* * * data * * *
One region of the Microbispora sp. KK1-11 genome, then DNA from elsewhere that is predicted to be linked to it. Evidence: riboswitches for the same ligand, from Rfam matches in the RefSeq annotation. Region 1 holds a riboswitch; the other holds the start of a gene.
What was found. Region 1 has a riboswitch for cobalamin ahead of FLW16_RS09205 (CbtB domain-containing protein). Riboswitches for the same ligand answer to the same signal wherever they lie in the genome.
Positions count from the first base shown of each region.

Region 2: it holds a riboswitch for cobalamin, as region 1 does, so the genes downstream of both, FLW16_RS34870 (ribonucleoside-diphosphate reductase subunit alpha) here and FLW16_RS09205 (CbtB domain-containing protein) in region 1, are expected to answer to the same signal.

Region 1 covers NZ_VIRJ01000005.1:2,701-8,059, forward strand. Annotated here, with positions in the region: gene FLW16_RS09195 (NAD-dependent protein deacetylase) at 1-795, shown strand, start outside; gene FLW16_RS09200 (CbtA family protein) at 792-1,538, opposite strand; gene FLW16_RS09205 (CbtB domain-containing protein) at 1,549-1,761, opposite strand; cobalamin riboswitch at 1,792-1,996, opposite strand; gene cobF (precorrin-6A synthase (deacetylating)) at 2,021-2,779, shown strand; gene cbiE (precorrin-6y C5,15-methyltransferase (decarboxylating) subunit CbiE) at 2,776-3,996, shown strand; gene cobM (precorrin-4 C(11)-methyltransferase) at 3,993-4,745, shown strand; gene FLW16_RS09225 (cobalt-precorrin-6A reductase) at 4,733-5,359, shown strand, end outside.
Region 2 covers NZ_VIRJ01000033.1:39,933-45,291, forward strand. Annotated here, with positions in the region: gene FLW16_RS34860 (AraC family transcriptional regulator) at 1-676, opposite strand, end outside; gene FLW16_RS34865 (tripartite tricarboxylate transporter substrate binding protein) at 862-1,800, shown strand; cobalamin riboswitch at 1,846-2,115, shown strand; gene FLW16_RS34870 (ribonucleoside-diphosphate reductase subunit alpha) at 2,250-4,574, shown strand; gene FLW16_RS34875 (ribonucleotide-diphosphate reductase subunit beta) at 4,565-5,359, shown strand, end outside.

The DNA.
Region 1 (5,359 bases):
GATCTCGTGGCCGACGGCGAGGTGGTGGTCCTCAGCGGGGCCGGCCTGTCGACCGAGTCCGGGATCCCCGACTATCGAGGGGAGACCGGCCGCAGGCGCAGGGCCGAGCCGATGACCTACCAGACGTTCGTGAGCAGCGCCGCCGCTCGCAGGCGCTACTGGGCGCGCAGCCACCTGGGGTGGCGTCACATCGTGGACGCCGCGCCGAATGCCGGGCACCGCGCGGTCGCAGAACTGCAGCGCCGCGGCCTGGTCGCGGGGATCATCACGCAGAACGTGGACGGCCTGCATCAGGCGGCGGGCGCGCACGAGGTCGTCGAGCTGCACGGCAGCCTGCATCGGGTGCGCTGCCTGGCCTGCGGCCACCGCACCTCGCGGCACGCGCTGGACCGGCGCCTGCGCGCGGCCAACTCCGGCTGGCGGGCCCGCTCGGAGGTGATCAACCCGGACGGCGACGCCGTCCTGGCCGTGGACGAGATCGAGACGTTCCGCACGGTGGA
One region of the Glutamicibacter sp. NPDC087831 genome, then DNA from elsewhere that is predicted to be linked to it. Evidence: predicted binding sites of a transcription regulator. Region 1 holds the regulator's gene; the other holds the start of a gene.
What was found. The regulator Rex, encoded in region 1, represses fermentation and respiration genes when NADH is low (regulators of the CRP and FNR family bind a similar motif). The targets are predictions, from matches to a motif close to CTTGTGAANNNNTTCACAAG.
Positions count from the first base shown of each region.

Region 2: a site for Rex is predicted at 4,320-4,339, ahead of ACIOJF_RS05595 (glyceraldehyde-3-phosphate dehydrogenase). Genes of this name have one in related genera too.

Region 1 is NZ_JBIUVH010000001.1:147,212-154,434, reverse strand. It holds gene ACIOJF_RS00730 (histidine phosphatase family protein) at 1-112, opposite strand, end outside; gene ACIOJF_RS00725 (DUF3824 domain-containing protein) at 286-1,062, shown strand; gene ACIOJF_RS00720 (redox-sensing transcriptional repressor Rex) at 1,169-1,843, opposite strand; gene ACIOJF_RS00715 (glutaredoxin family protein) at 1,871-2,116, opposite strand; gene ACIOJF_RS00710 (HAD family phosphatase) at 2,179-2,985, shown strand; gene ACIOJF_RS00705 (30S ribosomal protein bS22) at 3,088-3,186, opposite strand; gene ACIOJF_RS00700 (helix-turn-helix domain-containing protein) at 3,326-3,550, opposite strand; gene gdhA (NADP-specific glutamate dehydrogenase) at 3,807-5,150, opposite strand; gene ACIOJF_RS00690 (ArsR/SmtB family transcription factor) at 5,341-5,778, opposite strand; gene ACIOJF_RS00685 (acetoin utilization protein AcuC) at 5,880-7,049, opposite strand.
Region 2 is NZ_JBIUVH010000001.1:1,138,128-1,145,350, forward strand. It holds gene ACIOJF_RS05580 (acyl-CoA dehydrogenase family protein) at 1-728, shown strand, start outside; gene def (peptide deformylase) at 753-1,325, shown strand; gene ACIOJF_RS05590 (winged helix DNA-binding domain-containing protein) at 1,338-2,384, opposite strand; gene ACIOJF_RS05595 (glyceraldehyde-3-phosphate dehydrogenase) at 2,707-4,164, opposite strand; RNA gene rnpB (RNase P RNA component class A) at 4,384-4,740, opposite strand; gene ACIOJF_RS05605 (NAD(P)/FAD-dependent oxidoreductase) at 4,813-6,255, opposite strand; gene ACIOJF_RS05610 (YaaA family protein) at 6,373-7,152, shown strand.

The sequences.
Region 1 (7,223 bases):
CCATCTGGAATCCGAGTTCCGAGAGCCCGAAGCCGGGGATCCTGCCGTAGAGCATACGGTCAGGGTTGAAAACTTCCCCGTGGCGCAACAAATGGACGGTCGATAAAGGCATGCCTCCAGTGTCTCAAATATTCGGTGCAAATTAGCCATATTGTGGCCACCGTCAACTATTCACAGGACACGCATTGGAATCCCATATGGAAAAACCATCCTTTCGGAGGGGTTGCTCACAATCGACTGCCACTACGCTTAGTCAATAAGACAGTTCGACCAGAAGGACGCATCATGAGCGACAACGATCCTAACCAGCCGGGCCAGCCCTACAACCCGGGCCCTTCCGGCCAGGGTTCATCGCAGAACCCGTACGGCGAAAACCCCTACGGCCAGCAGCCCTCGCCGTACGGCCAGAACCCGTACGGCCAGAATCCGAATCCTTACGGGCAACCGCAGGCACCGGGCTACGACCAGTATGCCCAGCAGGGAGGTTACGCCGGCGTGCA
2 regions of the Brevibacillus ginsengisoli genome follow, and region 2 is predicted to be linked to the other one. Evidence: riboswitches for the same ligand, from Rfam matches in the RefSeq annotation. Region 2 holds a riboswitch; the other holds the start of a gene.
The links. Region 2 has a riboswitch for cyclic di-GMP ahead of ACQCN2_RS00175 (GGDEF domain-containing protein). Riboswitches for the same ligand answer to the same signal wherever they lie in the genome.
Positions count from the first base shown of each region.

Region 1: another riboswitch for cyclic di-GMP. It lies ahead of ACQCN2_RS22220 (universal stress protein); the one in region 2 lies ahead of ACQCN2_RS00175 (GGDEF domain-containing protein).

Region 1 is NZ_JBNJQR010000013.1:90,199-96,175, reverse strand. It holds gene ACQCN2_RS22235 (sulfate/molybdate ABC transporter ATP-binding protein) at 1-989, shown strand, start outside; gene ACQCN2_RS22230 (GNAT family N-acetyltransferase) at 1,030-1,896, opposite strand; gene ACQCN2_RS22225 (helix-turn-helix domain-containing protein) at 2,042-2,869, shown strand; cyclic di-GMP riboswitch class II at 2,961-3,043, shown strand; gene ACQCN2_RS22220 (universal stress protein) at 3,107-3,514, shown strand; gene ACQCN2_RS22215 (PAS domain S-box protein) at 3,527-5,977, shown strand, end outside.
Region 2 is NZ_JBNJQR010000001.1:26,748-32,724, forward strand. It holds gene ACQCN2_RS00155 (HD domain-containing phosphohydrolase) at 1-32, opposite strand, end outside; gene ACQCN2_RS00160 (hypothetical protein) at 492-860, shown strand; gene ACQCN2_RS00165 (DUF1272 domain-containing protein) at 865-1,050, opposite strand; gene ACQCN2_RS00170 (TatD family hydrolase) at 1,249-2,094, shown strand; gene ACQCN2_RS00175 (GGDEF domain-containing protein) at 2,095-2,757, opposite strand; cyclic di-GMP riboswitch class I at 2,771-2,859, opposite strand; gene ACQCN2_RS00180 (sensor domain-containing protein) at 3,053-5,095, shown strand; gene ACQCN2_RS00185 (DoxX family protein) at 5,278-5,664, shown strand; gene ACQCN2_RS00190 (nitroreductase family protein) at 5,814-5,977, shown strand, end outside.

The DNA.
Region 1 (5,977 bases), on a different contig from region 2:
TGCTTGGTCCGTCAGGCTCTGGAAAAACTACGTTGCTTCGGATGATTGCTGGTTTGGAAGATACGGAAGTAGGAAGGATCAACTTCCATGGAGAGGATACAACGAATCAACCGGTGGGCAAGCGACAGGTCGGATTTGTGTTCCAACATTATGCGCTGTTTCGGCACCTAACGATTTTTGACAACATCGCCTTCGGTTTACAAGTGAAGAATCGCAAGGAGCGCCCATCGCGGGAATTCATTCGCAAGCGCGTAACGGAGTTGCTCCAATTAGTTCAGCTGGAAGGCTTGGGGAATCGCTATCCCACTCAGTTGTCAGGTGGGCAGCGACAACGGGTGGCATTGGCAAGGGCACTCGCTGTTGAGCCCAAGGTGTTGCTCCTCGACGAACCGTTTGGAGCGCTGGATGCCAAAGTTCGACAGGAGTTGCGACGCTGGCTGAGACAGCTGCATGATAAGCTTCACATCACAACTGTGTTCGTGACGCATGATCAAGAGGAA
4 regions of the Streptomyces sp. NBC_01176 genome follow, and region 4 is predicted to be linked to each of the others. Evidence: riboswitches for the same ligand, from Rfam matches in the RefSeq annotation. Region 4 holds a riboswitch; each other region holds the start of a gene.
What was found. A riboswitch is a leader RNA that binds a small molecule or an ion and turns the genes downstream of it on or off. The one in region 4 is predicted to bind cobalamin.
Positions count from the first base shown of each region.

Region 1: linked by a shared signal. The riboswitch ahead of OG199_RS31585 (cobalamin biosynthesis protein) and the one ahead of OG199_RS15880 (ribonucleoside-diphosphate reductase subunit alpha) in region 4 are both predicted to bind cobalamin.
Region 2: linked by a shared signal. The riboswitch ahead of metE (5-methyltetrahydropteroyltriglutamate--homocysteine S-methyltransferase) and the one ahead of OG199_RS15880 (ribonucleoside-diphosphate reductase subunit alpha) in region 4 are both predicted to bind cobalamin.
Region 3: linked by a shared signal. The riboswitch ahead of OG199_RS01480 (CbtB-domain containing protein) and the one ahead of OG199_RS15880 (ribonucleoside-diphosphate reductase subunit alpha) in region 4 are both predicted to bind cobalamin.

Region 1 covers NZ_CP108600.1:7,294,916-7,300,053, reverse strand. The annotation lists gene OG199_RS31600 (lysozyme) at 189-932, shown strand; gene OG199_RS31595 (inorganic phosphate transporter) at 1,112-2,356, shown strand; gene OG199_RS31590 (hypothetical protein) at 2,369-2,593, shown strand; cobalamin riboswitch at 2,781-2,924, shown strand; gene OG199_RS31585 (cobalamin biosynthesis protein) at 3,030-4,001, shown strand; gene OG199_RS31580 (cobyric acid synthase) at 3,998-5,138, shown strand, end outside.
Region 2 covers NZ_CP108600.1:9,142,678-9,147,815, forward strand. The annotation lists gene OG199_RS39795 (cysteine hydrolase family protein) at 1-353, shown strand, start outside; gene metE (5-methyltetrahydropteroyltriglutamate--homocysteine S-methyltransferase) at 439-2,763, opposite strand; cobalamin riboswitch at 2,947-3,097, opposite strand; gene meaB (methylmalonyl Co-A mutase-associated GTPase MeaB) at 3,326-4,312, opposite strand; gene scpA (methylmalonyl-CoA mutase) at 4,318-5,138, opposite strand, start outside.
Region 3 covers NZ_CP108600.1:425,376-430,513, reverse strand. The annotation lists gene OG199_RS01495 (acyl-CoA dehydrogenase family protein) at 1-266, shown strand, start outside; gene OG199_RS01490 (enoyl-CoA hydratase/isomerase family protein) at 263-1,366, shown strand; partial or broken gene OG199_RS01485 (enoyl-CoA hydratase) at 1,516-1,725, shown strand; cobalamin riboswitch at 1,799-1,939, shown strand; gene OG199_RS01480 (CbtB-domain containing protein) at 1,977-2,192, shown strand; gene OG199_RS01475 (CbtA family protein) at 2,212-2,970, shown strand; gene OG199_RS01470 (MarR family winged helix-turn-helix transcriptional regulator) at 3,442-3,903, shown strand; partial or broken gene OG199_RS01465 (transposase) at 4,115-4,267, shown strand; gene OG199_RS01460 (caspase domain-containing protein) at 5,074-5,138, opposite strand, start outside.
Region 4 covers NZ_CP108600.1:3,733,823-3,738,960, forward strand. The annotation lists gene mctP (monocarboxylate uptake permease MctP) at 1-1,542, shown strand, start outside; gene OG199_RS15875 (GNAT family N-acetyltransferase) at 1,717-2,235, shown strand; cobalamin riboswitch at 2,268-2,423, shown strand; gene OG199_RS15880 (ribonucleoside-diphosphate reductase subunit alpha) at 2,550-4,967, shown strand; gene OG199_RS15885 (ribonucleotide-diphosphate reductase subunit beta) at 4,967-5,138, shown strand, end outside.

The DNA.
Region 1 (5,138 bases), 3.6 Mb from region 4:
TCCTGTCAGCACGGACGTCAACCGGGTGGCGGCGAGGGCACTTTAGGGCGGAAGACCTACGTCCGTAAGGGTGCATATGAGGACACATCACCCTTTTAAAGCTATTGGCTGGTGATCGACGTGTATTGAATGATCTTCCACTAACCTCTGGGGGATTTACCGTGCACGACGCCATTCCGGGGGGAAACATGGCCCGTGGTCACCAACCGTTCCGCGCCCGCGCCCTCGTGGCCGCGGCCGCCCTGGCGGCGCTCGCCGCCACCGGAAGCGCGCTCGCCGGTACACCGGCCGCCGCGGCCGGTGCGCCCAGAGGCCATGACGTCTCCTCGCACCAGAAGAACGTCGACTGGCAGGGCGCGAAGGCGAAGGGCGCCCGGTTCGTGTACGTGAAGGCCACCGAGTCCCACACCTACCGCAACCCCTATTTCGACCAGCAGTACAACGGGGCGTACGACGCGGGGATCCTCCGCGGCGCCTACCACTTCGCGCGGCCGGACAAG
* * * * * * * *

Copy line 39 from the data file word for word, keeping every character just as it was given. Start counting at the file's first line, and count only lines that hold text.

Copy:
Region 1 (5,138 bases), 3.6 Mb from region 4: